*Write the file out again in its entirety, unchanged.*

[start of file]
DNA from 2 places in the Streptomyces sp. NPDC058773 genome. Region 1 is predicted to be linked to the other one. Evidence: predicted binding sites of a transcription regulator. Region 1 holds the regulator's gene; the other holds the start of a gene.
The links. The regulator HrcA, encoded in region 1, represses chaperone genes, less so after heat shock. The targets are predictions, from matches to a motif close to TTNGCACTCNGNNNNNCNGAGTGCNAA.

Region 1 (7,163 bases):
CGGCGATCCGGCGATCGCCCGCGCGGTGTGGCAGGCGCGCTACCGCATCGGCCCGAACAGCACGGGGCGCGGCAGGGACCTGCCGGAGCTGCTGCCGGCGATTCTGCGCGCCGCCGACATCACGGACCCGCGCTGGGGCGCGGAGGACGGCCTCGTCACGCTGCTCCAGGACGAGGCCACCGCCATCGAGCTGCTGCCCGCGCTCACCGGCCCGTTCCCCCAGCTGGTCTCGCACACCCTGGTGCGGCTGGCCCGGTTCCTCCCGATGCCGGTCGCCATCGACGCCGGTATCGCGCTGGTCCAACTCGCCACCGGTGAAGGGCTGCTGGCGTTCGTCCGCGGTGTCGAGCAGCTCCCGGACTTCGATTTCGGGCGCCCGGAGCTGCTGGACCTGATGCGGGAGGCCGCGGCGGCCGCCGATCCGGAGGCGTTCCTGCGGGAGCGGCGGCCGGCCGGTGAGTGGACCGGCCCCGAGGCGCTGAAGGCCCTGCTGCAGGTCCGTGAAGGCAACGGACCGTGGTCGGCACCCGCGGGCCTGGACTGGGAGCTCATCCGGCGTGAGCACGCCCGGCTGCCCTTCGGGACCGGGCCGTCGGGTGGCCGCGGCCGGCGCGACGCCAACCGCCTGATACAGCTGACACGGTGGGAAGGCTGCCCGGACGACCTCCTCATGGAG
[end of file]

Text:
DNA from 2 places in the Streptomyces sp. NPDC058773 genome. Region 1 is predicted to be linked to the other one. Evidence: predicted binding sites of a transcription regulator. Region 1 holds the regulator's gene; the other holds the start of a gene.
The links. The regulator HrcA, encoded in region 1, represses chaperone genes, less so after heat shock. The targets are predictions, from matches to a motif close to TTNGCACTCNGNNNNNCNGAGTGCNAA.

Region 1 (7,163 bases):
CGGCGATCCGGCGATCGCCCGCGCGGTGTGGCAGGCGCGCTACCGCATCGGCCCGAACAGCACGGGGCGCGGCAGGGACCTGCCGGAGCTGCTGCCGGCGATTCTGCGCGCCGCCGACATCACGGACCCGCGCTGGGGCGCGGAGGACGGCCTCGTCACGCTGCTCCAGGACGAGGCCACCGCCATCGAGCTGCTGCCCGCGCTCACCGGCCCGTTCCCCCAGCTGGTCTCGCACACCCTGGTGCGGCTGGCCCGGTTCCTCCCGATGCCGGTCGCCATCGACGCCGGTATCGCGCTGGTCCAACTCGCCACCGGTGAAGGGCTGCTGGCGTTCGTCCGCGGTGTCGAGCAGCTCCCGGACTTCGATTTCGGGCGCCCGGAGCTGCTGGACCTGATGCGGGAGGCCGCGGCGGCCGCCGATCCGGAGGCGTTCCTGCGGGAGCGGCGGCCGGCCGGTGAGTGGACCGGCCCCGAGGCGCTGAAGGCCCTGCTGCAGGTCCGTGAAGGCAACGGACCGTGGTCGGCACCCGCGGGCCTGGACTGGGAGCTCATCCGGCGTGAGCACGCCCGGCTGCCCTTCGGGACCGGGCCGTCGGGTGGCCGCGGCCGGCGCGACGCCAACCGCCTGATACAGCTGACACGGTGGGAAGGCTGCCCGGACGACCTCCTCATGGAG